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A question for our non-American friends

This is a bit of a cultural question that has some relevance to getting along in a business environment and I was interested in how this goes in other countries.

Here in the US, there is a tradation or acceptance of a certain level of folksy joking insulting of people we like.  On introducing a friend to a new business associate, one my say something like "you have to watch out for this guy.  He's a very shady character" when of course you mean that he is a good trustworthy person.

On rare occasions I have run into people who seem to take the insults literally and wonder why you are saying horrible things so happily.  I'm not sure why but it got me thinking:

Is this typical elswhere?

name withheld out of cowardice
Wednesday, August 04, 2004

I just smile and say "mmmm hmmm", but I can't help but think that the person saying those things is either insecure and/or projecting their own character flaws onto the person they are introducing. I can't say I speak for all Canadians though, maybe it's just me.

(Heh, the self deprecating last sentence there is ohhh so Canadian...)

Kent
Wednesday, August 04, 2004

Some people don't get irony. This more common among engineer types I believe.

It certainly would be most unusual to make this kind of jokes to somebody you don't have a very close relationship with.

Stephen Jones
Wednesday, August 04, 2004

Kent,

You silly Canuck, how have you been doing?

Raul
Wednesday, August 04, 2004

+++but I can't help but think that the person saying those things is either insecure and/or projecting their own character flaws onto the person they are introducing.+++

why do you think this?  Seriously?  Is it because you feel that way when they're introducing YOU?  Why are you so insecure?  Is it because you're Canadian?

Usually when someone introduces another in that manner, it's because they're socially inept and think a short introduction sounds awkward.  Lacking the ability or wit to come up with anything clever to say, they spout cliched nonsense like "Look out for this guy!  Ho Ho!".

These are the same mental midgets who stand around on gof courses in their silly-assed shoes saying "Hot enough for ya?"

muppet
Wednesday, August 04, 2004

Stephen Jones gets it. An introduction in a business setting is not the place for irony or "put down" humor.

In a close or friendly relationship, it is common and expected.

muppet - you make me laugh, keep it up with the histrionic vitriol.

Kent
Wednesday, August 04, 2004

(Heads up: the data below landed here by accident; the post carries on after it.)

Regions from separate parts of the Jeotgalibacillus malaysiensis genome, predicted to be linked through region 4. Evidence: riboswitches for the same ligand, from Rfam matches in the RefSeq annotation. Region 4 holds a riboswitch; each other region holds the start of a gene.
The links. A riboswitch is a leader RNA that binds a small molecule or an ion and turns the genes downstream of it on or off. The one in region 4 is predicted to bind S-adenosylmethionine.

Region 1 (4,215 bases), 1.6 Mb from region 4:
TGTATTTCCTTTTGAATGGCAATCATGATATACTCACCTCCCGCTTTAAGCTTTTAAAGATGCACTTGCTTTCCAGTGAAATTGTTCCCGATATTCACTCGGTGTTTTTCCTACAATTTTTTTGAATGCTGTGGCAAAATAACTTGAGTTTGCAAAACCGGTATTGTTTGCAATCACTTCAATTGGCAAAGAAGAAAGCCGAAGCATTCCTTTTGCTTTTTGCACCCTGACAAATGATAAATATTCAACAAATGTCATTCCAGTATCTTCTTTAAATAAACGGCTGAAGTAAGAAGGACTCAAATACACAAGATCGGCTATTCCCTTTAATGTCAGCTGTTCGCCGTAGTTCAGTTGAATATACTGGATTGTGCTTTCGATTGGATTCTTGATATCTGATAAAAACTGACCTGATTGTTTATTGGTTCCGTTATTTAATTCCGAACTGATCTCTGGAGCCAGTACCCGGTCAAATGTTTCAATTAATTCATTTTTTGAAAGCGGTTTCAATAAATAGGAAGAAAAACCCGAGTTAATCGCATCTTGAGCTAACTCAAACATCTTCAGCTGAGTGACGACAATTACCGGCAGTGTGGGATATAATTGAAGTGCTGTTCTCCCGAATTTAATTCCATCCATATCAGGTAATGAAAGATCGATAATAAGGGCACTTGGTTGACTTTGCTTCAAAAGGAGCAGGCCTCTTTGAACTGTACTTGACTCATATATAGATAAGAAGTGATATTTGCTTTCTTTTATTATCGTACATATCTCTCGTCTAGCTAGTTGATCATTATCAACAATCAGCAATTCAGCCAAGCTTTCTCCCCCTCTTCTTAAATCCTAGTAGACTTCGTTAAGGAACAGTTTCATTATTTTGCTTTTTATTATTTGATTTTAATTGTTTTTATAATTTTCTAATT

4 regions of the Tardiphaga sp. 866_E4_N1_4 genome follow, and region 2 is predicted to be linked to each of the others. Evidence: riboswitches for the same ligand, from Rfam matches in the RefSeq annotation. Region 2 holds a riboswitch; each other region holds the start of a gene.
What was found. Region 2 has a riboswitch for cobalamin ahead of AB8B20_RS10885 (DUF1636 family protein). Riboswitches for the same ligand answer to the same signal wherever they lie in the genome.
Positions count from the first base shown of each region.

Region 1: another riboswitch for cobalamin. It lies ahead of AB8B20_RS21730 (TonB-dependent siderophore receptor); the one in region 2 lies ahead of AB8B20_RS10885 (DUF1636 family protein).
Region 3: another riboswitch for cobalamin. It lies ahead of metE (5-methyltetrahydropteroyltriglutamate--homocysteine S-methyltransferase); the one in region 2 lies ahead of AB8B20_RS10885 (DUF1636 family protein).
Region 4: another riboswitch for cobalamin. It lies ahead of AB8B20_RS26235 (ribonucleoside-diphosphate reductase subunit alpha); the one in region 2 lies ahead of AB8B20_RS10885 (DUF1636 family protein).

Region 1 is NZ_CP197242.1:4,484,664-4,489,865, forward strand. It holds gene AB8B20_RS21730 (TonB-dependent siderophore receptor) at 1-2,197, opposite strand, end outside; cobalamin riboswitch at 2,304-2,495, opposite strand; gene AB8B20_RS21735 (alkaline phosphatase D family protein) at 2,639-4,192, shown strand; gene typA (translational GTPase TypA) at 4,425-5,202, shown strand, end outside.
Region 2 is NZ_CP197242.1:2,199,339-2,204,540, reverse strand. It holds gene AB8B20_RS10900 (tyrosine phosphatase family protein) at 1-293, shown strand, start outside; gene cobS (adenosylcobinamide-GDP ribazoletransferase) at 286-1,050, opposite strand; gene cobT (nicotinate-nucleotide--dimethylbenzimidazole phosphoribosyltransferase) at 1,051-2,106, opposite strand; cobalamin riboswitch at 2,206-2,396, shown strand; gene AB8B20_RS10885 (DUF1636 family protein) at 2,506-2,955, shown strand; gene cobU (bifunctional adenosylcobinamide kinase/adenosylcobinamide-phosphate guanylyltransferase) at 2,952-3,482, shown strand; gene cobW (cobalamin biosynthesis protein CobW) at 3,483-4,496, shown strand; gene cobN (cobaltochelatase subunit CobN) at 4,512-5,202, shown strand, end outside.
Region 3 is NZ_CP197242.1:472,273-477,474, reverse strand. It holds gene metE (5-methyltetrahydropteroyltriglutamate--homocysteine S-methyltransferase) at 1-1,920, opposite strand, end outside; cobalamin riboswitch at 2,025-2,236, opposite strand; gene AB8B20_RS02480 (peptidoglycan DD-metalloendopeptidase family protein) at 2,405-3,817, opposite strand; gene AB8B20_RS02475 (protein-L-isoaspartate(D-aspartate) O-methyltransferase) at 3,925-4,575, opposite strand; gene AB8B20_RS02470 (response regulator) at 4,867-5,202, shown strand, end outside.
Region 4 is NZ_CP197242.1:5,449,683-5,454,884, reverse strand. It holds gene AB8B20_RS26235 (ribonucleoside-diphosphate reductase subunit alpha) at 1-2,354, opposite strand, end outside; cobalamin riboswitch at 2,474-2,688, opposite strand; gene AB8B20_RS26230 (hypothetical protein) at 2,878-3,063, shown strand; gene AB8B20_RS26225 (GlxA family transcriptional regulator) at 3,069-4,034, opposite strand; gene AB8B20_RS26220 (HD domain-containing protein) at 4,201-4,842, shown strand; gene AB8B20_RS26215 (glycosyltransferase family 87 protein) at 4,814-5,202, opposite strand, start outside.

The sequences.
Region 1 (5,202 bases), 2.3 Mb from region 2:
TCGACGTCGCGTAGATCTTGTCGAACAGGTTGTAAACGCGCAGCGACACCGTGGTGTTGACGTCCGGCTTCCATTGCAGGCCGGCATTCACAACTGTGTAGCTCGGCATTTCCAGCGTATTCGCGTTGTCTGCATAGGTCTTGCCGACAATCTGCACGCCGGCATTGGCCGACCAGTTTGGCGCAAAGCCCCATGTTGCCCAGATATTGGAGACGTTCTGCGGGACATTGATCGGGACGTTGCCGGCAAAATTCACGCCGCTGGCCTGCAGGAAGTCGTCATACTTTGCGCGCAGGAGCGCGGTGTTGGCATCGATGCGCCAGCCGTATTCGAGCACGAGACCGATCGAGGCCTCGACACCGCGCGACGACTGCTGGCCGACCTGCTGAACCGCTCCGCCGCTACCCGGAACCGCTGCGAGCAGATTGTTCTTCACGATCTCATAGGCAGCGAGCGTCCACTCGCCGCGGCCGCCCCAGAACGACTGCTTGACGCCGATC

As a european I would only use the joke "you have to watch out for this guy.  He's a very shady character" with someone I knew well to someone I knew well.  Until you know and trust a person there is no way of knowing what the intent of the remark is.

Chris Peacock
Wednesday, August 04, 2004

Right -- and even in the U.S. you shouldn't be so folksy when introducing someone new.

Bill
Wednesday, August 04, 2004

There are many Indian nationals where I work, and there seems to be little joking on the job among them.  I asked my friend about it and he said that things are very formal back in India.  If there are any Indians reading this, is that your experience too?  Are things very formal in India?  If you've also worked in the states, is it more fun to work here where it might be less formal?  Maybe it's uncomfortable in a less structured hierarchy?  What about people from other countries? 

Thanks for the insight!

anon
Wednesday, August 04, 2004

First, muppet, you have totally redeemed yourself in my eyes.  Make all the flamebait posts you want, just toss a few in like that one.

Second, I think this, like all things, depends on the situation.  If it's casual, then you make jokes, and if it's formal, you don't.  Easy enough.


Wednesday, August 04, 2004

> On introducing a friend to a new
> business associate, one my say
> something like "you have to watch
> out for this guy.  He's a very shady
> character" when of course you
> mean that he is a good trustworthy
> person.

Some people say this kind of things. I absolutely hate this!

X
Wednesday, August 04, 2004

X, why do you hate this?  I admit, per muppet, that many of these "jokes" are pretty lame, but do they really inspire hate?

I'm not so sure these are innapropriate in a formal business situation.  In my experience it is fairly common especially when you deal with sales and executive types.

name withheld out of cowardice
Wednesday, August 04, 2004

In my experience, its more common to make jokes that are sort of flattering. Like a former employer intruduced me to a new hire as the resident uber geek.
(And from his perspective I probably was since I could make clippy go away. = )

Eric Debois
Wednesday, August 04, 2004

>In introducing a friend to a new business associate, one my say something like "you have to watch out for this guy.  He's a very shady character" when of course you mean that he is a good trustworthy person

Its all in your body language and how you say it.  If you say it seriously and avoiding eye contact anyone would take offence. Say it laughingly with possible backslapping and everyone will understand you are kidding. But and that is a big but I would only do this when I am introducing a very good friend of mine to another very good friend of mine.  Never otherwise

Code Monkey
Wednesday, August 04, 2004

+++... fairly common especially when you deal with sales and executive types. +++


exactly.  This sort of lame joshing is typical when you deal with empty-headed twits.  At best its irritating and at worst, embarrassing.  I think the whole silly practice should just go away.  Either introduce me in some meaningful way, or simply let my name and title suffice.

"Ho, ho!  Hot enough for ya?  I'd rather be fishing!  Ha ha!"

muppet
Wednesday, August 04, 2004

Hey, have you seen "The Office"? That kind of behaviour is multi-cultural!

InTheOffice
Wednesday, August 04, 2004

Anon,  yes and no.